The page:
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Friday, August 22, 2014

Tuesday, November 13, 2012
Editorial

Editorial

Global players in apparels eye Dhaka

We can ill afford to miss the opportunity

The arrival of a team of more than two dozen global players in garment business in the capital with the express desire to make Bangladesh their number one choice for sourcing garment products is indeed a resounding acknowledgement of our garment industry's goodwill and potential.

We welcome the international brand leaders in apparels trade in Bangladesh. It is worthwhile to note that these international companies alone account for around one-fourth of Bangladesh's total value of this year's worldwide readymade garments export worth US$ b5.7 billion.

Clearly, Bangladesh's huge army of low-cost labour force is a source of attraction for international buyers of garment products. Moreover, China switching from basic garments to other industries is another factor driving these big companies to look for other sources of supply with adequate opportunities. Definitely, Bangladesh, with its long track record as a producer of quality readymade garment products and the existence of its assured market in the USA, EU and in other international markets, provide them a viable option. The local garment industries, on their part, will have to increase the skill of their workers through better pay and working conditions to increase their productivity and thereby enhance their competitiveness in the world market.

Bangladesh can ill afford to allow this opportunity to pass by as there are also other alternatives for those seeking new sources, such as Vietnam, Cambodia, Indonesia and our next-door Myanmar, which has started to open up to the world.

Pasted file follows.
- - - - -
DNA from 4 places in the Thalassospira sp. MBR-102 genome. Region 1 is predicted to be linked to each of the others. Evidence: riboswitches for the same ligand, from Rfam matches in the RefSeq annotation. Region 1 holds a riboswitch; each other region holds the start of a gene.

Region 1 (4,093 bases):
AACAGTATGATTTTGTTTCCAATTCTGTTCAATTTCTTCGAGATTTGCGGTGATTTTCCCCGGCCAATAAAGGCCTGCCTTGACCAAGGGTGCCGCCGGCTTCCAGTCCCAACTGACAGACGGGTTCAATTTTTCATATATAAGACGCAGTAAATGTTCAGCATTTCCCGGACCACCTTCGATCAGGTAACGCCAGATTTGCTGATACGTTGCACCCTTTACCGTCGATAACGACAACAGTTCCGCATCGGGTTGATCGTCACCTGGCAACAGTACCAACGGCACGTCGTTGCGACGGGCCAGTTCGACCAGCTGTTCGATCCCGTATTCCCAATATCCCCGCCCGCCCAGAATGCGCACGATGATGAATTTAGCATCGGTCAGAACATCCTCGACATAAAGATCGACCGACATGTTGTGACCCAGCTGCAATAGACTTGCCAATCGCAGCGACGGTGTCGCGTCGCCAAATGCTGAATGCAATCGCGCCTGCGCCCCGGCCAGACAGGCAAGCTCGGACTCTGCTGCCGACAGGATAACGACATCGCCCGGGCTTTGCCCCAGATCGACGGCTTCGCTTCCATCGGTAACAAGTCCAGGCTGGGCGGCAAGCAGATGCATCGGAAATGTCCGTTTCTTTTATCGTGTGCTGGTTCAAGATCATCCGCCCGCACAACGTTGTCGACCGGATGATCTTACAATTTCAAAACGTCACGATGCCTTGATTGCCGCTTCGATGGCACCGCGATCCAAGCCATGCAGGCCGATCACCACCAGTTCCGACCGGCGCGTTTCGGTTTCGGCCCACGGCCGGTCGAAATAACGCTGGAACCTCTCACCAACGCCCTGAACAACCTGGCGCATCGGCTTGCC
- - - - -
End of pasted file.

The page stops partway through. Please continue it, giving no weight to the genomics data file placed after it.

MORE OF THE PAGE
To meet these challenges, Bangladesh will have to get its act together. The quality and capacity of the physical infrastructures like road, railway, waterway and especially the load handling capacity of our ports have to be increased. In this connection, the need to accelerate the work to expand the Dhaka-Chittagong highway and increae the efficiency of the railway calls for special attention. The situation in power and energy supply has to be adequately improved to assure these prospective foreign buyers and investors. Alongside these physical aspects of the bottlenecks, the red-tape in bureaucracy that impedes expeditious processing of investment proposals has to be removed.

The foreign companies willing to buy apparel products as well as relocate their production facilities in Bangladesh will also have to look into the issue of better pay and working condition for our garment workers, an overwhelming proportion of whom are women.

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Our workforce or general labour market is much more intelligent than those of the other four (4) countries. We have an extra-edge which guarantee better quality and hard working takes it even further when workload are much higher than the rest of the year. But the quality of life of our workers are so poor, it is a direct exploitation of labour force. We need to make sure that they have a salary structure, overtime rates are set, fringe benefits apply and must ensure weekly off-days along with annual leave with festival bonus. I hope BGMEA will play a much better role in the future and our human rights record in the sector need to be upheld. One last word: when the BGMEA bhaban will be demolished as it is sitting on a land which is totally illegal.

: Sheikh Monirul Islam, Opee

Low cost labour is great attraction for foreign buyers who refuse to pay higher cost for garments made in Bangladesh. Manufacturers are often forced to cut cost by depriving our labourers even though their skill and productivity are at par with their peers in other countries. We are a poor nation with a huge population that needs employment .Our competitiveness comes from cheap labour. Cheap labour does not come with good salaries and other amenities. It is a vicious circle that we choose not to recognise.

: niloufar sarker

 

 


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